On Jan 26, 2006, at 8:35 AM, Andrew Dudzik wrote:

>>
>> I think there is still some interesting math to pull out of this
>> problem. For example, Andrew Dudzik ponders: "There are never two
>> sequences that give the same perm. Does anybody know why this is?
>> Seems like an interesting math problem." Myself, I wonder if he's
>> right.
>>
>
> I think that this is true, and that it follows from Bill Dolinar's  
> solution
> for check_fold--the last fold is always uniquely determined by  
> picking some
> x and y coordinates and looking at the numbers on the top and  
> bottom of the
> stack--if, say, 4 and 7 are on opposite sides of the folded paper,  
> they must
> have been in the same sheet one fold ago--the direction of this  
> fold is
> determined by the relative orientation of 4 and 7 in the original,  
> unfolded
> paper.
>
> Since there is only ever one possible direction to unfold, there  
> can only be
> at most one sequence of unfolds that gives the desired 1--n^2 pattern.
> Hence there is at most one sequence of folds that produces a given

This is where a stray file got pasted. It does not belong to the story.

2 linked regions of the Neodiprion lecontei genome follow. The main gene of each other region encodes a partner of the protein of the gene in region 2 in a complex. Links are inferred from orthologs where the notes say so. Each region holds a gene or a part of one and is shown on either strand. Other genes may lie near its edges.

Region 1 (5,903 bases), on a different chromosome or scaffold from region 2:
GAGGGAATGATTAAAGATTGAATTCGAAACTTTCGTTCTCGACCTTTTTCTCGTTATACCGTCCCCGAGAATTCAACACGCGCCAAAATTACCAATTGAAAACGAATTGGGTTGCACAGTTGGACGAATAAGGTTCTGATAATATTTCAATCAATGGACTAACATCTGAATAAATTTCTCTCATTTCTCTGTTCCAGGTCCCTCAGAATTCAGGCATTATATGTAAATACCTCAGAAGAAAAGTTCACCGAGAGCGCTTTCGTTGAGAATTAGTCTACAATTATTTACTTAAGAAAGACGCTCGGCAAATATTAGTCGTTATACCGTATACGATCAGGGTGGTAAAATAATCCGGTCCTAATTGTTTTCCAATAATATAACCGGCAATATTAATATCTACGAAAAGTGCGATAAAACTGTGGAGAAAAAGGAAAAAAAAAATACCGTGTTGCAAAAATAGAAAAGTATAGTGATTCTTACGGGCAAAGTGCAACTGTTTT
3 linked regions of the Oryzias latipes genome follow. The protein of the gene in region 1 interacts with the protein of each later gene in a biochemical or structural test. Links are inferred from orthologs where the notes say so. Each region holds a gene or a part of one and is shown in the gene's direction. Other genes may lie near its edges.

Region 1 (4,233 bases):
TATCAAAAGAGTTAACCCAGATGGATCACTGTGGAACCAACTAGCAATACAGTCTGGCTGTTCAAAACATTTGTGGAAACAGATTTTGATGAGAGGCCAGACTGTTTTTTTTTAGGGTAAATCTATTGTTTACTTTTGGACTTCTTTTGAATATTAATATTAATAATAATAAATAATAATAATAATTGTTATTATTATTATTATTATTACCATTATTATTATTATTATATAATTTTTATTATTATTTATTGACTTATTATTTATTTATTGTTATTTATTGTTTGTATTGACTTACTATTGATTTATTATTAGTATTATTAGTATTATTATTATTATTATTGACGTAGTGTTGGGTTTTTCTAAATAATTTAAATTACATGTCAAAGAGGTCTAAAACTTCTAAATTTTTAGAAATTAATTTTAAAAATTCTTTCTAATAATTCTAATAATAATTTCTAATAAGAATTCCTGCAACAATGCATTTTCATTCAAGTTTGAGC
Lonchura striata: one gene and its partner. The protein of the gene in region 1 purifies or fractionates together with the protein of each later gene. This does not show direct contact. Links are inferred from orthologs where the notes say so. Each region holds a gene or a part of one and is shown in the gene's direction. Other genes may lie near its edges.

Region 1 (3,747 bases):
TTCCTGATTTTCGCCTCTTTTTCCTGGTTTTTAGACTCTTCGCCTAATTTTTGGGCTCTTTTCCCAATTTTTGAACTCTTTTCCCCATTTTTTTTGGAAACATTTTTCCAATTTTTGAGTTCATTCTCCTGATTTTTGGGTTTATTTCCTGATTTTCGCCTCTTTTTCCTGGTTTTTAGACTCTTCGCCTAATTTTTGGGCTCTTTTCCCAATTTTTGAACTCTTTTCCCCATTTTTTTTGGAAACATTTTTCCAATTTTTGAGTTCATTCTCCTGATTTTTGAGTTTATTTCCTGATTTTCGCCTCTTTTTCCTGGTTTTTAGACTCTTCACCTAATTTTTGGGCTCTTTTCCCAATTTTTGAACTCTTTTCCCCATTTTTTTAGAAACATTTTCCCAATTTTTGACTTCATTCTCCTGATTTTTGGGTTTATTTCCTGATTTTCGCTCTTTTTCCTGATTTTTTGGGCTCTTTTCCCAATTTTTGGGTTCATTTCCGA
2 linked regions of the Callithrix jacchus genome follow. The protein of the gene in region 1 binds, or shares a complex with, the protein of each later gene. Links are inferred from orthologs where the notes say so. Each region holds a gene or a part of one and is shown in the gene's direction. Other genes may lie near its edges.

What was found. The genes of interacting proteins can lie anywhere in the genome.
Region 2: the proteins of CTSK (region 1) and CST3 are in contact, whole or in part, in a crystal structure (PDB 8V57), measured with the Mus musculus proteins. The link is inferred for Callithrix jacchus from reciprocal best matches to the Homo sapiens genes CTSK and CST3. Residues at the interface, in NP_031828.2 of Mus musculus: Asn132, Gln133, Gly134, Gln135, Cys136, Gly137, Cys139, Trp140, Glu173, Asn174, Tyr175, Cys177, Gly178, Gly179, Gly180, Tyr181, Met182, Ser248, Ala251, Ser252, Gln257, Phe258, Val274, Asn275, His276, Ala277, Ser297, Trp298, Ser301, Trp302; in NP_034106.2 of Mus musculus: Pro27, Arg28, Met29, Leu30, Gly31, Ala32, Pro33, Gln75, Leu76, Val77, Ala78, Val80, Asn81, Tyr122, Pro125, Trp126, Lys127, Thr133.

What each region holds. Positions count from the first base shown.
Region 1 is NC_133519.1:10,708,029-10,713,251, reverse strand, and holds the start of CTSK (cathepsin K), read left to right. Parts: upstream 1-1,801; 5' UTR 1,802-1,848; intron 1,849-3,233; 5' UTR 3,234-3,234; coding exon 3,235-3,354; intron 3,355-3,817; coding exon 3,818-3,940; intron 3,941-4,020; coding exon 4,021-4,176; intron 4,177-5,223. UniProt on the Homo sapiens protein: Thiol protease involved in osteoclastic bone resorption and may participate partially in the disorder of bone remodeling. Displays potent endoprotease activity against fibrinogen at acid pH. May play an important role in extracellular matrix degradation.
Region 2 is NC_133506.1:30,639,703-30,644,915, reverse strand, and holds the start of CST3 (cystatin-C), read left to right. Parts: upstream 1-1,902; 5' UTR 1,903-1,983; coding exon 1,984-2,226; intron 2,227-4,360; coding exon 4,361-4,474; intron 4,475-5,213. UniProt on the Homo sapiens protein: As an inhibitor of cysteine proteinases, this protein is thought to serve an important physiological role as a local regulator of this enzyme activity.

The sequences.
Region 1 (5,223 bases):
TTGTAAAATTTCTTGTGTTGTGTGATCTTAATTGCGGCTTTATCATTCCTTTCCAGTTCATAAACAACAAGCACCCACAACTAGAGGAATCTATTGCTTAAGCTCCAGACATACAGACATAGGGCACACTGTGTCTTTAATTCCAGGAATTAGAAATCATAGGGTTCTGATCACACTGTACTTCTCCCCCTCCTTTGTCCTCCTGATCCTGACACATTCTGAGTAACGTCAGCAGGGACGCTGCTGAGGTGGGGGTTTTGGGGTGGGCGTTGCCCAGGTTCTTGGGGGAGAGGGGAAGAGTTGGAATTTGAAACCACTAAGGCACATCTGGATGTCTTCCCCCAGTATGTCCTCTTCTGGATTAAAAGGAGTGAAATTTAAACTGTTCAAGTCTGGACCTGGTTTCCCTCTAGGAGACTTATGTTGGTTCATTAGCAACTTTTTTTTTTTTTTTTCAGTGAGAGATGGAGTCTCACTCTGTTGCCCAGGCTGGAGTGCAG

> permutation.

When I was testing my solution for check_fold I found that it was  
very fast at going through the unfolding.  I ran a test on the  
unfolding the 2048x2048 data and found that I could run unfold a  
thousand times in about 2.5 seconds.  Quite the difference compared  
to fold running once in about 160 seconds.  With the unfold being so  
fast, one would think there must be some way to speed up folding  
considerably.  I spent some time trying to find a pattern and came up  
with formulas for the first fold where given the array index it gave  
the new index, but when considering layers as well on the second fold  
it made my head spin.  Thinking about it though, in the algorithm to  
unfold you only have to consider two elements of the array each time  
you unfold.  For folding you have to consider every element of the  
array for each fold.

Bill